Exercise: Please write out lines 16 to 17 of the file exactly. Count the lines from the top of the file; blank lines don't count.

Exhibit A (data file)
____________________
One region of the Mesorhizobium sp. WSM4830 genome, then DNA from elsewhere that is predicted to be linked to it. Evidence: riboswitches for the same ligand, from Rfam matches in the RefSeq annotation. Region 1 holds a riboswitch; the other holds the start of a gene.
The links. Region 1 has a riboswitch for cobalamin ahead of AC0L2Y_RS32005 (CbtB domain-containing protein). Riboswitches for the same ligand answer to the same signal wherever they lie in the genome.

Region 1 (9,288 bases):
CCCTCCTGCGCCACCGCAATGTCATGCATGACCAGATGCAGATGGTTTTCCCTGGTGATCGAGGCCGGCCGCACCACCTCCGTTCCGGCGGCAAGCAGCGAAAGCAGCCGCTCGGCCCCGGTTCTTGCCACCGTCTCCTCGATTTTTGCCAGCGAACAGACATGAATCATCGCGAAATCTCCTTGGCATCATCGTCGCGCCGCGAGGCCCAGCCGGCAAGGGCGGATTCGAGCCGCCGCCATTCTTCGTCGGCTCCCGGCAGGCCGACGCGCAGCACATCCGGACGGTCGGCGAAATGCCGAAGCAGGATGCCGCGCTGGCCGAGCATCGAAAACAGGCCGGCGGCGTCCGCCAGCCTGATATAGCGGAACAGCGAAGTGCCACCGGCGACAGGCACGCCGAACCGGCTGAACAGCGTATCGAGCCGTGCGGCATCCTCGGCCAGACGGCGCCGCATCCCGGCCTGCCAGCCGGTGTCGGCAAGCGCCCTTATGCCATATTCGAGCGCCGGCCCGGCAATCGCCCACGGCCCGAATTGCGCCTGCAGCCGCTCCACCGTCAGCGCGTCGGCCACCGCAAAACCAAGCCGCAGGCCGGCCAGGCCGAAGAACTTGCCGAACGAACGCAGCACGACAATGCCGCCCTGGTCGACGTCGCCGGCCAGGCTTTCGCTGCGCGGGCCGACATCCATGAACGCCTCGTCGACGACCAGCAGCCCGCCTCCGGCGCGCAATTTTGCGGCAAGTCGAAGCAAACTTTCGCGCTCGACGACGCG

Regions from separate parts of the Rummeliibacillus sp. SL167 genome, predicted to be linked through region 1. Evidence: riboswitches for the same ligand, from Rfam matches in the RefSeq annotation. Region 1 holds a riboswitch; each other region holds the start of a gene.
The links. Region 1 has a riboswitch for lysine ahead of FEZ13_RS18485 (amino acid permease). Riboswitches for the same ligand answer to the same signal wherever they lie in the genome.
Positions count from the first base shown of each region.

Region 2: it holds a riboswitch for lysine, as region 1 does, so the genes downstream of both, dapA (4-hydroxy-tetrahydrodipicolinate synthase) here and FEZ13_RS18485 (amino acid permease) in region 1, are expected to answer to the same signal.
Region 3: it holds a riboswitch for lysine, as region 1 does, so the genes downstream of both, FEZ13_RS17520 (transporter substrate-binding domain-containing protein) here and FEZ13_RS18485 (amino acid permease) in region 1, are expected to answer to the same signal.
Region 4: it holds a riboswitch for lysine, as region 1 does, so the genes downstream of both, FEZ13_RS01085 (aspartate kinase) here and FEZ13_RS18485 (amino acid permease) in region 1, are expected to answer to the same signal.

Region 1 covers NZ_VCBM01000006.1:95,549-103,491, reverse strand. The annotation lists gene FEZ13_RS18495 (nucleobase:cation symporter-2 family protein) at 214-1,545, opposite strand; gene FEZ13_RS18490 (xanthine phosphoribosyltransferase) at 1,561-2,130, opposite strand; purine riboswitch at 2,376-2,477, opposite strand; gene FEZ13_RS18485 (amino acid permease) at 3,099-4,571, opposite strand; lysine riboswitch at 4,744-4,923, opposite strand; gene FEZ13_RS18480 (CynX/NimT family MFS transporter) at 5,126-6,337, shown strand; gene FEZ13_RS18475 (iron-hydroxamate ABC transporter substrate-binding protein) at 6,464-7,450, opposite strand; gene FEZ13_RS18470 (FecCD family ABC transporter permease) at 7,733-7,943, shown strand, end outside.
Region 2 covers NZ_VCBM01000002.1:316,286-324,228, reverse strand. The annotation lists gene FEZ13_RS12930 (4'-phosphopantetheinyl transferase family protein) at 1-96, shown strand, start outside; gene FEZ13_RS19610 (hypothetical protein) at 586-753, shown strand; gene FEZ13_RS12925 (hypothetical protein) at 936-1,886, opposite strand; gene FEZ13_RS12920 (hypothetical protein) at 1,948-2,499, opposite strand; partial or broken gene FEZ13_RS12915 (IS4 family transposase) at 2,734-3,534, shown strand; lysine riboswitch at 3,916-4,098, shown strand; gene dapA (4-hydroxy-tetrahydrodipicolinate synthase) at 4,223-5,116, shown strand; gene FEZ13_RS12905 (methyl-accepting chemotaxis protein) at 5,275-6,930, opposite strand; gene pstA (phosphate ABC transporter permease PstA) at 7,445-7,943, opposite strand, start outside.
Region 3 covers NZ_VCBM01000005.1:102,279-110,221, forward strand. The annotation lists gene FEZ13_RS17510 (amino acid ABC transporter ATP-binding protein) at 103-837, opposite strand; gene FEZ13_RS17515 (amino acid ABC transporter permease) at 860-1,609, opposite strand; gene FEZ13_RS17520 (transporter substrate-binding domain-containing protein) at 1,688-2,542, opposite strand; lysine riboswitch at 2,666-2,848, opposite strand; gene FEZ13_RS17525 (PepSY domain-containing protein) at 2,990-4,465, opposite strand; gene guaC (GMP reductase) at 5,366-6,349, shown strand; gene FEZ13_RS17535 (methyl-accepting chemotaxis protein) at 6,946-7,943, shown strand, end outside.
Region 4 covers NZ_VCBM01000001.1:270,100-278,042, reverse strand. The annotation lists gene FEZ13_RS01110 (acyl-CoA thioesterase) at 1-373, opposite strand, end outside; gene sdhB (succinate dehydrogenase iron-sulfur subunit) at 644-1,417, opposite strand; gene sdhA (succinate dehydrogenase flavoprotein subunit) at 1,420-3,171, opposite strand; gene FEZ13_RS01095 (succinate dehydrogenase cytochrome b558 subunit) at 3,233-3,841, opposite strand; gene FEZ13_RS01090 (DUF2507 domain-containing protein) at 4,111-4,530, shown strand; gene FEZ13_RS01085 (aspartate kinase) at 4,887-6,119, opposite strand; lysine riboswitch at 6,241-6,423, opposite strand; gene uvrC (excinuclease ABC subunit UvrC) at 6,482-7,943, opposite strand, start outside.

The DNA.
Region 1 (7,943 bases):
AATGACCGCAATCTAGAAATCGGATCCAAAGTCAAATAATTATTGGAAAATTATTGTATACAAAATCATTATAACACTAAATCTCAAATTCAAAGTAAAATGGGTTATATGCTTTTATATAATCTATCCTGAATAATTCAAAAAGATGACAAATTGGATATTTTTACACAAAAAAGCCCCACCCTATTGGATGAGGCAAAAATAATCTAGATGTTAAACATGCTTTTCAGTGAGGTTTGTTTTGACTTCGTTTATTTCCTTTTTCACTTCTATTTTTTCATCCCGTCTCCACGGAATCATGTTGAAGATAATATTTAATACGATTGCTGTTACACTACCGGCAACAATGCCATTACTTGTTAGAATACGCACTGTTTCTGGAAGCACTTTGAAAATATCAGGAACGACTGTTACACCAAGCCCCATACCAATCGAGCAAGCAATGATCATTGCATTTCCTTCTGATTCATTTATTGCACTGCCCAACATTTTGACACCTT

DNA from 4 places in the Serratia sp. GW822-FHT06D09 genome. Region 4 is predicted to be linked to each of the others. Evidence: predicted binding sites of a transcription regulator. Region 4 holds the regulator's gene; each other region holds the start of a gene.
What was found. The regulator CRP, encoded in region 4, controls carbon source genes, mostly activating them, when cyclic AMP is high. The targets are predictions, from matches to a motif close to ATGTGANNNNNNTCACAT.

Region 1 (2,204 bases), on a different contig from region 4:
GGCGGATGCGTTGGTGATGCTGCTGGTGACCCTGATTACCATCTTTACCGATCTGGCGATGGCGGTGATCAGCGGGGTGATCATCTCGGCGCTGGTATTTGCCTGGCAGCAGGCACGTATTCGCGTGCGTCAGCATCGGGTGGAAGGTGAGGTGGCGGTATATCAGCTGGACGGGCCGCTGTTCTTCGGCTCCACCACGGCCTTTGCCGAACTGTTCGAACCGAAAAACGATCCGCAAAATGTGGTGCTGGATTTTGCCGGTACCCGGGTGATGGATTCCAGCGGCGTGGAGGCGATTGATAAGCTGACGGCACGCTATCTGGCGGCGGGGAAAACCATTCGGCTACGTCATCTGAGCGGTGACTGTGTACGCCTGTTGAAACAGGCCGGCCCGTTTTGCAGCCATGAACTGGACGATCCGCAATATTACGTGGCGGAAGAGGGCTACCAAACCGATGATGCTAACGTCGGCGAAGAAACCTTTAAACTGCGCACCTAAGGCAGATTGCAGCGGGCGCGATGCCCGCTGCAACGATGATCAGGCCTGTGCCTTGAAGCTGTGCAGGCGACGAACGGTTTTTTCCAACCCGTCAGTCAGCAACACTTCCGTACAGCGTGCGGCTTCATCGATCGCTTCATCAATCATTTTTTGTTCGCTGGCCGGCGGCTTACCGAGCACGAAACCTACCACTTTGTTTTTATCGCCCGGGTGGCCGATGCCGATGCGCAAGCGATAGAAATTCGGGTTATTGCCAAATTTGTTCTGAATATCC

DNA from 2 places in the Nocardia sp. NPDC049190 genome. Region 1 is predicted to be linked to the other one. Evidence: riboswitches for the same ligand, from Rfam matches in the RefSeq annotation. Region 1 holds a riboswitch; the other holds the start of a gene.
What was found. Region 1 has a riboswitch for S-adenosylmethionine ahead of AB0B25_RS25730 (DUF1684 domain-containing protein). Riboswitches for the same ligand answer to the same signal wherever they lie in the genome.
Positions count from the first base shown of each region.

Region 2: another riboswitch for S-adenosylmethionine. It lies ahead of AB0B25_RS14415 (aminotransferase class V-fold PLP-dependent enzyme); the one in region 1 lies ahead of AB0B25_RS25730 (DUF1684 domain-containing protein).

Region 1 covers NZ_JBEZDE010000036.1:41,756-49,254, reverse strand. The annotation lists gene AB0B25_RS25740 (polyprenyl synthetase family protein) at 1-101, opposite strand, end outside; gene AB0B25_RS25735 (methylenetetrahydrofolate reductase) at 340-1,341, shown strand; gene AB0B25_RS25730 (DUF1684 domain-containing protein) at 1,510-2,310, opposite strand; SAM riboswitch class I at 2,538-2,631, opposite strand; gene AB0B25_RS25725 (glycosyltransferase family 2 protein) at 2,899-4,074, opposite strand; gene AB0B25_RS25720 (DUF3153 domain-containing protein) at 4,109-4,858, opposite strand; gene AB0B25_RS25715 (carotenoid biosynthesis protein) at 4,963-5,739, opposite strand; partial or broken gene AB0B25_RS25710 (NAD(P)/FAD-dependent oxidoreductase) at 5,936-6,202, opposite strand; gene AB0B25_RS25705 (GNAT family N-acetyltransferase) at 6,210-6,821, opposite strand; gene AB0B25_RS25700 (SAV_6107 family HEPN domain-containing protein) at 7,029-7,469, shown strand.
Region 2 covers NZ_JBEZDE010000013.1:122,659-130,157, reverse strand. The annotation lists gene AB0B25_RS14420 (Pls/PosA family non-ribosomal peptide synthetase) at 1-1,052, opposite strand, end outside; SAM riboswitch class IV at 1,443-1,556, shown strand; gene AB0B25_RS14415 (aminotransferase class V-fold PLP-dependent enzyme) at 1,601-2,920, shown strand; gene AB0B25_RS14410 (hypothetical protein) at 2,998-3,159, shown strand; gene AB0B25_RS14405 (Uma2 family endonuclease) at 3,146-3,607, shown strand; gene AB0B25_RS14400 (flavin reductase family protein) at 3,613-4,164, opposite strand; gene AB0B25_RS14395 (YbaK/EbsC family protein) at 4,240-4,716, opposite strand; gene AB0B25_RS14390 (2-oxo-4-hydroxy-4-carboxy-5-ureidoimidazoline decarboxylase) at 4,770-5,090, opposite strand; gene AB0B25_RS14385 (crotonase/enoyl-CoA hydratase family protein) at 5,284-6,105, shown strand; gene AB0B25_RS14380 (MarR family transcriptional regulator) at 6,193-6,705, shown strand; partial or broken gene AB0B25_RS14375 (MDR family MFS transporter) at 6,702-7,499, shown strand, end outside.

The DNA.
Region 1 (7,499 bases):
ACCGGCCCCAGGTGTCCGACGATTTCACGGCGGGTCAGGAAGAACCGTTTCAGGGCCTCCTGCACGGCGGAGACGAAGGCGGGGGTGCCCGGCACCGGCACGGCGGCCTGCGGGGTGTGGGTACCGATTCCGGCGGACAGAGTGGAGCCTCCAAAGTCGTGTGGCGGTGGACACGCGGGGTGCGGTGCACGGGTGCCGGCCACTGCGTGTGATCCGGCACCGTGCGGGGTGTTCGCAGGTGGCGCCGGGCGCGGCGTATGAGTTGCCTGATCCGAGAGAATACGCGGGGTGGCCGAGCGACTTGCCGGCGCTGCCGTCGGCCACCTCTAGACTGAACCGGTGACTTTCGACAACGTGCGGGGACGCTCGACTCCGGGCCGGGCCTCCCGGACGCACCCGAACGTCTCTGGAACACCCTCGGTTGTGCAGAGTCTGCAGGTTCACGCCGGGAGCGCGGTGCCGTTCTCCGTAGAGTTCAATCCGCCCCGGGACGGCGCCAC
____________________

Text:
Region 1 (7,943 bases):
AATGACCGCAATCTAGAAATCGGATCCAAAGTCAAATAATTATTGGAAAATTATTGTATACAAAATCATTATAACACTAAATCTCAAATTCAAAGTAAAATGGGTTATATGCTTTTATATAATCTATCCTGAATAATTCAAAAAGATGACAAATTGGATATTTTTACACAAAAAAGCCCCACCCTATTGGATGAGGCAAAAATAATCTAGATGTTAAACATGCTTTTCAGTGAGGTTTGTTTTGACTTCGTTTATTTCCTTTTTCACTTCTATTTTTTCATCCCGTCTCCACGGAATCATGTTGAAGATAATATTTAATACGATTGCTGTTACACTACCGGCAACAATGCCATTACTTGTTAGAATACGCACTGTTTCTGGAAGCACTTTGAAAATATCAGGAACGACTGTTACACCAAGCCCCATACCAATCGAGCAAGCAATGATCATTGCATTTCCTTCTGATTCATTTATTGCACTGCCCAACATTTTGACACCTT